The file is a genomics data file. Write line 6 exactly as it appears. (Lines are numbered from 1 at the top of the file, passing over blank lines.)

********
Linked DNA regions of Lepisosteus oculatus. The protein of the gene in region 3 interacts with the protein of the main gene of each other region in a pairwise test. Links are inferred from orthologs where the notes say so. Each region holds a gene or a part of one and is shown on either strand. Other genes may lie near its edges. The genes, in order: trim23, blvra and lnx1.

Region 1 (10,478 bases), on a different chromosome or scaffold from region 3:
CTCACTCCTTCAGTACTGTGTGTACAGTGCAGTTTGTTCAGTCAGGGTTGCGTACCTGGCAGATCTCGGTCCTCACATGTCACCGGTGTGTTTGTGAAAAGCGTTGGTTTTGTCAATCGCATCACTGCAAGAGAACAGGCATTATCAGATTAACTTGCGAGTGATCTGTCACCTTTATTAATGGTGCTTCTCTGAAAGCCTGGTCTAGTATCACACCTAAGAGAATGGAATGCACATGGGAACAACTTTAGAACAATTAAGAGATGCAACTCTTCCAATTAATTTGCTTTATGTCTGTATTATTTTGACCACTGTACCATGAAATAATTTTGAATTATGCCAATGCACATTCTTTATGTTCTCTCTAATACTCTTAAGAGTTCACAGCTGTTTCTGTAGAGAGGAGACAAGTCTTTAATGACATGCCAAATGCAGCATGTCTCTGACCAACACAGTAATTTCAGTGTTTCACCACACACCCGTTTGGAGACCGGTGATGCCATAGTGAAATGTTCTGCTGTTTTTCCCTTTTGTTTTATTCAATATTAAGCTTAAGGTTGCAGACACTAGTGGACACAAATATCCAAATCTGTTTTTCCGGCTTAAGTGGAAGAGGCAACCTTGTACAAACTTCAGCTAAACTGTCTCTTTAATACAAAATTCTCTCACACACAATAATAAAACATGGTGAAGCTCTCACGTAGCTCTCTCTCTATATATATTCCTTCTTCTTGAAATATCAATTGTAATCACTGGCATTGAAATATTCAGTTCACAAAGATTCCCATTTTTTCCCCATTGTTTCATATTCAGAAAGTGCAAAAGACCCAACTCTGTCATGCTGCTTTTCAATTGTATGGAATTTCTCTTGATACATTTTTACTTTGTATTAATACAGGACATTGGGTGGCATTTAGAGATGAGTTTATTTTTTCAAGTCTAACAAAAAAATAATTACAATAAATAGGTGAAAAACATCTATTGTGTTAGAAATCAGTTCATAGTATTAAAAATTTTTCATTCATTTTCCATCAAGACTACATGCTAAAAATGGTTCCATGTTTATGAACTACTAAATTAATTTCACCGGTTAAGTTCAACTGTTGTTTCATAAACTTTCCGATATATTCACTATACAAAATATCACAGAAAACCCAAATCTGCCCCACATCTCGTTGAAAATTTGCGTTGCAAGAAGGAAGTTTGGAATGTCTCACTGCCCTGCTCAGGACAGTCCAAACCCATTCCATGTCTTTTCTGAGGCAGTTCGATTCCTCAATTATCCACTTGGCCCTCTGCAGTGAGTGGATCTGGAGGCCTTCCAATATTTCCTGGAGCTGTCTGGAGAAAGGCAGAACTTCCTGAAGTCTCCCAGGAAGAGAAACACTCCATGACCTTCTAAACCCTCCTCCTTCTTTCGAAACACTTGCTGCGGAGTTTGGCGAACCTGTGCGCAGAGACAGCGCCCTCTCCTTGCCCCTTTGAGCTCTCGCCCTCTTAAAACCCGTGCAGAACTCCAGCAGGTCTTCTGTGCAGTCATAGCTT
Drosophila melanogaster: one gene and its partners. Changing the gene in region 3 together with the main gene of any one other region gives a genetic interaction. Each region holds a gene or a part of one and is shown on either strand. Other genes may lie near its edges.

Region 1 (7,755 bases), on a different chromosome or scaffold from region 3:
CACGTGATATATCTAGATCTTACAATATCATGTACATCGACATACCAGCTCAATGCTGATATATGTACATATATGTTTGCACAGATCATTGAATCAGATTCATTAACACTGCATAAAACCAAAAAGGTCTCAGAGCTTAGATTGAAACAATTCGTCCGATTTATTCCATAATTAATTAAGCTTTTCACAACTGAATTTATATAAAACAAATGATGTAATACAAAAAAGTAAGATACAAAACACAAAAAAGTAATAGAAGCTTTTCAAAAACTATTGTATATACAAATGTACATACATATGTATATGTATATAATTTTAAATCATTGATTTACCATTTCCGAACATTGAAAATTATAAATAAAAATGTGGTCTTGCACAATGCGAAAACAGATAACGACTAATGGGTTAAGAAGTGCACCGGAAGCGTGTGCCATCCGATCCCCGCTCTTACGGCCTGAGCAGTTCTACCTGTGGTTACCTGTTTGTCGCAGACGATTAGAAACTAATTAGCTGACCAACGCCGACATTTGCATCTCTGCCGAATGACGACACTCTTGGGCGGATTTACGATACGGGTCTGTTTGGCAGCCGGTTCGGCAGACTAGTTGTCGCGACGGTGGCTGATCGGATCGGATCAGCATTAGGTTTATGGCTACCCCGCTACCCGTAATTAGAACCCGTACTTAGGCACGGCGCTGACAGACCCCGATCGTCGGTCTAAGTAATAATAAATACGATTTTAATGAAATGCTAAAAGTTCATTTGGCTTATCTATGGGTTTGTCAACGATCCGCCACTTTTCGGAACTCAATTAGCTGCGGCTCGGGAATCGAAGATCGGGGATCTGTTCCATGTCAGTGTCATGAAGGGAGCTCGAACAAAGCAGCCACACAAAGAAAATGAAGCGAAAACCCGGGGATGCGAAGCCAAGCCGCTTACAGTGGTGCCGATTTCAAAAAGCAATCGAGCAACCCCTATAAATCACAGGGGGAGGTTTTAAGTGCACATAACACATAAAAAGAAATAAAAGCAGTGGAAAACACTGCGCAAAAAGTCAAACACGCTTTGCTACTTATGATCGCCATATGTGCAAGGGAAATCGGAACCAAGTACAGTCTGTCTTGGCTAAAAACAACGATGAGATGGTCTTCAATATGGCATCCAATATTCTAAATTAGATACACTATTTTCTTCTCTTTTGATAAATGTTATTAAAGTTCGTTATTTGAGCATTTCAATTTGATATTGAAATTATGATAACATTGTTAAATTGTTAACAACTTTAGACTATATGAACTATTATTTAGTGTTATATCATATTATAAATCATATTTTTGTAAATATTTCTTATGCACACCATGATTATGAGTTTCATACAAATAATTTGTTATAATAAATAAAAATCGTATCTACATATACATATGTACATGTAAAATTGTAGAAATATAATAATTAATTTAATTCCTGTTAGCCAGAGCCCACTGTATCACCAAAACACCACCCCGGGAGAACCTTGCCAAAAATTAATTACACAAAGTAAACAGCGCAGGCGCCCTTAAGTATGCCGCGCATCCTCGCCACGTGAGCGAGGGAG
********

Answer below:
CACGTGATATATCTAGATCTTACAATATCATGTACATCGACATACCAGCTCAATGCTGATATATGTACATATATGTTTGCACAGATCATTGAATCAGATTCATTAACACTGCATAAAACCAAAAAGGTCTCAGAGCTTAGATTGAAACAATTCGTCCGATTTATTCCATAATTAATTAAGCTTTTCACAACTGAATTTATATAAAACAAATGATGTAATACAAAAAAGTAAGATACAAAACACAAAAAAGTAATAGAAGCTTTTCAAAAACTATTGTATATACAAATGTACATACATATGTATATGTATATAATTTTAAATCATTGATTTACCATTTCCGAACATTGAAAATTATAAATAAAAATGTGGTCTTGCACAATGCGAAAACAGATAACGACTAATGGGTTAAGAAGTGCACCGGAAGCGTGTGCCATCCGATCCCCGCTCTTACGGCCTGAGCAGTTCTACCTGTGGTTACCTGTTTGTCGCAGACGATTAGAAACTAATTAGCTGACCAACGCCGACATTTGCATCTCTGCCGAATGACGACACTCTTGGGCGGATTTACGATACGGGTCTGTTTGGCAGCCGGTTCGGCAGACTAGTTGTCGCGACGGTGGCTGATCGGATCGGATCAGCATTAGGTTTATGGCTACCCCGCTACCCGTAATTAGAACCCGTACTTAGGCACGGCGCTGACAGACCCCGATCGTCGGTCTAAGTAATAATAAATACGATTTTAATGAAATGCTAAAAGTTCATTTGGCTTATCTATGGGTTTGTCAACGATCCGCCACTTTTCGGAACTCAATTAGCTGCGGCTCGGGAATCGAAGATCGGGGATCTGTTCCATGTCAGTGTCATGAAGGGAGCTCGAACAAAGCAGCCACACAAAGAAAATGAAGCGAAAACCCGGGGATGCGAAGCCAAGCCGCTTACAGTGGTGCCGATTTCAAAAAGCAATCGAGCAACCCCTATAAATCACAGGGGGAGGTTTTAAGTGCACATAACACATAAAAAGAAATAAAAGCAGTGGAAAACACTGCGCAAAAAGTCAAACACGCTTTGCTACTTATGATCGCCATATGTGCAAGGGAAATCGGAACCAAGTACAGTCTGTCTTGGCTAAAAACAACGATGAGATGGTCTTCAATATGGCATCCAATATTCTAAATTAGATACACTATTTTCTTCTCTTTTGATAAATGTTATTAAAGTTCGTTATTTGAGCATTTCAATTTGATATTGAAATTATGATAACATTGTTAAATTGTTAACAACTTTAGACTATATGAACTATTATTTAGTGTTATATCATATTATAAATCATATTTTTGTAAATATTTCTTATGCACACCATGATTATGAGTTTCATACAAATAATTTGTTATAATAAATAAAAATCGTATCTACATATACATATGTACATGTAAAATTGTAGAAATATAATAATTAATTTAATTCCTGTTAGCCAGAGCCCACTGTATCACCAAAACACCACCCCGGGAGAACCTTGCCAAAAATTAATTACACAAAGTAAACAGCGCAGGCGCCCTTAAGTATGCCGCGCATCCTCGCCACGTGAGCGAGGGAG